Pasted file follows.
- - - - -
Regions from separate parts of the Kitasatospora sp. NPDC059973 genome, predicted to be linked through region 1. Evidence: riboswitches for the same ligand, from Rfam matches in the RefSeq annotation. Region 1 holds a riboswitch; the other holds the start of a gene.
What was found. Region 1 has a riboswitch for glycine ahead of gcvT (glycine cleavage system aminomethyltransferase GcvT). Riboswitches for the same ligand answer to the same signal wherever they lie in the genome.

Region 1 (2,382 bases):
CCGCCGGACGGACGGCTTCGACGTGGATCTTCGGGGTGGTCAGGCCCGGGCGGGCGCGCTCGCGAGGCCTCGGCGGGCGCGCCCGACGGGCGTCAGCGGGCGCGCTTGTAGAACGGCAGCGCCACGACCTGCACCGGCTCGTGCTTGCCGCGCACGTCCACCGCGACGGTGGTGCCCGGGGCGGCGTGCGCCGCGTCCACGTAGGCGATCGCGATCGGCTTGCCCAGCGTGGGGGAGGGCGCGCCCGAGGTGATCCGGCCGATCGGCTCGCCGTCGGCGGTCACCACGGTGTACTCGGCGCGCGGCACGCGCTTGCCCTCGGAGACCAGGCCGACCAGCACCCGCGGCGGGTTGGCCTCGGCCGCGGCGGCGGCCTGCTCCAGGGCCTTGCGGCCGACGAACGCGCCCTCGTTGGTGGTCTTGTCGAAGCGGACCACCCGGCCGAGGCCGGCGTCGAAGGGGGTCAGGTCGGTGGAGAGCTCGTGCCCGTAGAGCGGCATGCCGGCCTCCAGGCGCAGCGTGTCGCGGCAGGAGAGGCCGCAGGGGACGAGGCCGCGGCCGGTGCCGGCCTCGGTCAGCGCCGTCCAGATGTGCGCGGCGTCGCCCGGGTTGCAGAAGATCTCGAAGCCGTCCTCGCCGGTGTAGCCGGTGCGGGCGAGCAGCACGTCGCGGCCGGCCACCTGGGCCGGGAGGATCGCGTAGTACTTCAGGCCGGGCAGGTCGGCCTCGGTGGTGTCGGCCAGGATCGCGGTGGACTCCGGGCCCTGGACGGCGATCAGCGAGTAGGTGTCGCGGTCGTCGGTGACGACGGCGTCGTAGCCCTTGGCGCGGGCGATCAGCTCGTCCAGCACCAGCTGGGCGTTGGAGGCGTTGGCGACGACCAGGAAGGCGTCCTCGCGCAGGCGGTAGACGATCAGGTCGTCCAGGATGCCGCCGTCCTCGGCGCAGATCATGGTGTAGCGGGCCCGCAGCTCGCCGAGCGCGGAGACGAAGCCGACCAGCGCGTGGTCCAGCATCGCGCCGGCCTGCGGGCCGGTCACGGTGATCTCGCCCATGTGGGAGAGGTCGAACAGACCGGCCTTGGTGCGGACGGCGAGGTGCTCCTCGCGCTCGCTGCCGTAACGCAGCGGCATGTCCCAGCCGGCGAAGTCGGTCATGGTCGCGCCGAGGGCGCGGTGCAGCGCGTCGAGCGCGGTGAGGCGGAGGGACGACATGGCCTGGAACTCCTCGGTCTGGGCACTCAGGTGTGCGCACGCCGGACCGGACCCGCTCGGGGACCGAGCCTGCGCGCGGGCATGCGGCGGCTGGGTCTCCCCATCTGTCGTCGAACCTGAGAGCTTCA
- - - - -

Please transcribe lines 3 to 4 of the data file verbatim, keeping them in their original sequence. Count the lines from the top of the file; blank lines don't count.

Region 1 (2,382 bases):
CCGCCGGACGGACGGCTTCGACGTGGATCTTCGGGGTGGTCAGGCCCGGGCGGGCGCGCTCGCGAGGCCTCGGCGGGCGCGCCCGACGGGCGTCAGCGGGCGCGCTTGTAGAACGGCAGCGCCACGACCTGCACCGGCTCGTGCTTGCCGCGCACGTCCACCGCGACGGTGGTGCCCGGGGCGGCGTGCGCCGCGTCCACGTAGGCGATCGCGATCGGCTTGCCCAGCGTGGGGGAGGGCGCGCCCGAGGTGATCCGGCCGATCGGCTCGCCGTCGGCGGTCACCACGGTGTACTCGGCGCGCGGCACGCGCTTGCCCTCGGAGACCAGGCCGACCAGCACCCGCGGCGGGTTGGCCTCGGCCGCGGCGGCGGCCTGCTCCAGGGCCTTGCGGCCGACGAACGCGCCCTCGTTGGTGGTCTTGTCGAAGCGGACCACCCGGCCGAGGCCGGCGTCGAAGGGGGTCAGGTCGGTGGAGAGCTCGTGCCCGTAGAGCGGCATGCCGGCCTCCAGGCGCAGCGTGTCGCGGCAGGAGAGGCCGCAGGGGACGAGGCCGCGGCCGGTGCCGGCCTCGGTCAGCGCCGTCCAGATGTGCGCGGCGTCGCCCGGGTTGCAGAAGATCTCGAAGCCGTCCTCGCCGGTGTAGCCGGTGCGGGCGAGCAGCACGTCGCGGCCGGCCACCTGGGCCGGGAGGATCGCGTAGTACTTCAGGCCGGGCAGGTCGGCCTCGGTGGTGTCGGCCAGGATCGCGGTGGACTCCGGGCCCTGGACGGCGATCAGCGAGTAGGTGTCGCGGTCGTCGGTGACGACGGCGTCGTAGCCCTTGGCGCGGGCGATCAGCTCGTCCAGCACCAGCTGGGCGTTGGAGGCGTTGGCGACGACCAGGAAGGCGTCCTCGCGCAGGCGGTAGACGATCAGGTCGTCCAGGATGCCGCCGTCCTCGGCGCAGATCATGGTGTAGCGGGCCCGCAGCTCGCCGAGCGCGGAGACGAAGCCGACCAGCGCGTGGTCCAGCATCGCGCCGGCCTGCGGGCCGGTCACGGTGATCTCGCCCATGTGGGAGAGGTCGAACAGACCGGCCTTGGTGCGGACGGCGAGGTGCTCCTCGCGCTCGCTGCCGTAACGCAGCGGCATGTCCCAGCCGGCGAAGTCGGTCATGGTCGCGCCGAGGGCGCGGTGCAGCGCGTCGAGCGCGGTGAGGCGGAGGGACGACATGGCCTGGAACTCCTCGGTCTGGGCACTCAGGTGTGCGCACGCCGGACCGGACCCGCTCGGGGACCGAGCCTGCGCGCGGGCATGCGGCGGCTGGGTCTCCCCATCTGTCGTCGAACCTGAGAGCTTCA